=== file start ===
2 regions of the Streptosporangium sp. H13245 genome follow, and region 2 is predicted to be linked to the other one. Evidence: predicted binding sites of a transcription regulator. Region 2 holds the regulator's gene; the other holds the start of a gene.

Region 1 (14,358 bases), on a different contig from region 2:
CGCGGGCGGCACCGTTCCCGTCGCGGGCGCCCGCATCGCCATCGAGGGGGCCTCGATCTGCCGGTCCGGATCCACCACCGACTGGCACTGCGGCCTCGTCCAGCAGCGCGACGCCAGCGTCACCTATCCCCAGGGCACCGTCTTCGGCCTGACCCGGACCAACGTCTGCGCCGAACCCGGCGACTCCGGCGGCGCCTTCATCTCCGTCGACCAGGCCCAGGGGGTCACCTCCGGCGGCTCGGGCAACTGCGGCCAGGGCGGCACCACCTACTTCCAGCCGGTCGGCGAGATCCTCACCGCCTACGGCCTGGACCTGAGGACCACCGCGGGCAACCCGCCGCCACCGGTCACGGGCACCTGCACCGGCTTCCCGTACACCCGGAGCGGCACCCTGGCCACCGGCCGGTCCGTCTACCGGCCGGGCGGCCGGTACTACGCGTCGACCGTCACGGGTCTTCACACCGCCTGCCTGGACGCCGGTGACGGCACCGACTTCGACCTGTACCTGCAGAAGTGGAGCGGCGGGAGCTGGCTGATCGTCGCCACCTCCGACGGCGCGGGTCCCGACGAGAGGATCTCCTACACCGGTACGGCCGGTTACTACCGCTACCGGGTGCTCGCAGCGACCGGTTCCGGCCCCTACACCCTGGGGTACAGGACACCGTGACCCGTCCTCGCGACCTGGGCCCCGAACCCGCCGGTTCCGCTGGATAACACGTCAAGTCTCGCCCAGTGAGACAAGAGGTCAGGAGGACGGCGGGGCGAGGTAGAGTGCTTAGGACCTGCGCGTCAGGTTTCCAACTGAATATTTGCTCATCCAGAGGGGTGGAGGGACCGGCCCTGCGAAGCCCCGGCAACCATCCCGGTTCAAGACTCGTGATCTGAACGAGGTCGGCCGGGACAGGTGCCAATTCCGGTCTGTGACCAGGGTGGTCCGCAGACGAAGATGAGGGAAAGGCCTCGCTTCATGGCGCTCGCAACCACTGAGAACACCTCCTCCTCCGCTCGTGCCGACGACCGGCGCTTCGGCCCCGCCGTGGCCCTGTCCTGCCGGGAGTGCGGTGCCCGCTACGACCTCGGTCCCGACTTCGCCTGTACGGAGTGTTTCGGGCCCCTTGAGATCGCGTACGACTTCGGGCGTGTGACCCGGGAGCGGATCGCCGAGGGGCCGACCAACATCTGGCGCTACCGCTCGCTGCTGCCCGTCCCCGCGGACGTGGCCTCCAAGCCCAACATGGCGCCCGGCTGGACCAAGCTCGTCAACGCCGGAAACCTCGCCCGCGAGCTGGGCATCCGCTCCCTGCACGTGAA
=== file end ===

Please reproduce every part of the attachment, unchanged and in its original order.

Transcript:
2 regions of the Streptosporangium sp. H13245 genome follow, and region 2 is predicted to be linked to the other one. Evidence: predicted binding sites of a transcription regulator. Region 2 holds the regulator's gene; the other holds the start of a gene.

Region 1 (14,358 bases), on a different contig from region 2:
CGCGGGCGGCACCGTTCCCGTCGCGGGCGCCCGCATCGCCATCGAGGGGGCCTCGATCTGCCGGTCCGGATCCACCACCGACTGGCACTGCGGCCTCGTCCAGCAGCGCGACGCCAGCGTCACCTATCCCCAGGGCACCGTCTTCGGCCTGACCCGGACCAACGTCTGCGCCGAACCCGGCGACTCCGGCGGCGCCTTCATCTCCGTCGACCAGGCCCAGGGGGTCACCTCCGGCGGCTCGGGCAACTGCGGCCAGGGCGGCACCACCTACTTCCAGCCGGTCGGCGAGATCCTCACCGCCTACGGCCTGGACCTGAGGACCACCGCGGGCAACCCGCCGCCACCGGTCACGGGCACCTGCACCGGCTTCCCGTACACCCGGAGCGGCACCCTGGCCACCGGCCGGTCCGTCTACCGGCCGGGCGGCCGGTACTACGCGTCGACCGTCACGGGTCTTCACACCGCCTGCCTGGACGCCGGTGACGGCACCGACTTCGACCTGTACCTGCAGAAGTGGAGCGGCGGGAGCTGGCTGATCGTCGCCACCTCCGACGGCGCGGGTCCCGACGAGAGGATCTCCTACACCGGTACGGCCGGTTACTACCGCTACCGGGTGCTCGCAGCGACCGGTTCCGGCCCCTACACCCTGGGGTACAGGACACCGTGACCCGTCCTCGCGACCTGGGCCCCGAACCCGCCGGTTCCGCTGGATAACACGTCAAGTCTCGCCCAGTGAGACAAGAGGTCAGGAGGACGGCGGGGCGAGGTAGAGTGCTTAGGACCTGCGCGTCAGGTTTCCAACTGAATATTTGCTCATCCAGAGGGGTGGAGGGACCGGCCCTGCGAAGCCCCGGCAACCATCCCGGTTCAAGACTCGTGATCTGAACGAGGTCGGCCGGGACAGGTGCCAATTCCGGTCTGTGACCAGGGTGGTCCGCAGACGAAGATGAGGGAAAGGCCTCGCTTCATGGCGCTCGCAACCACTGAGAACACCTCCTCCTCCGCTCGTGCCGACGACCGGCGCTTCGGCCCCGCCGTGGCCCTGTCCTGCCGGGAGTGCGGTGCCCGCTACGACCTCGGTCCCGACTTCGCCTGTACGGAGTGTTTCGGGCCCCTTGAGATCGCGTACGACTTCGGGCGTGTGACCCGGGAGCGGATCGCCGAGGGGCCGACCAACATCTGGCGCTACCGCTCGCTGCTGCCCGTCCCCGCGGACGTGGCCTCCAAGCCCAACATGGCGCCCGGCTGGACCAAGCTCGTCAACGCCGGAAACCTCGCCCGCGAGCTGGGCATCCGCTCCCTGCACGTGAA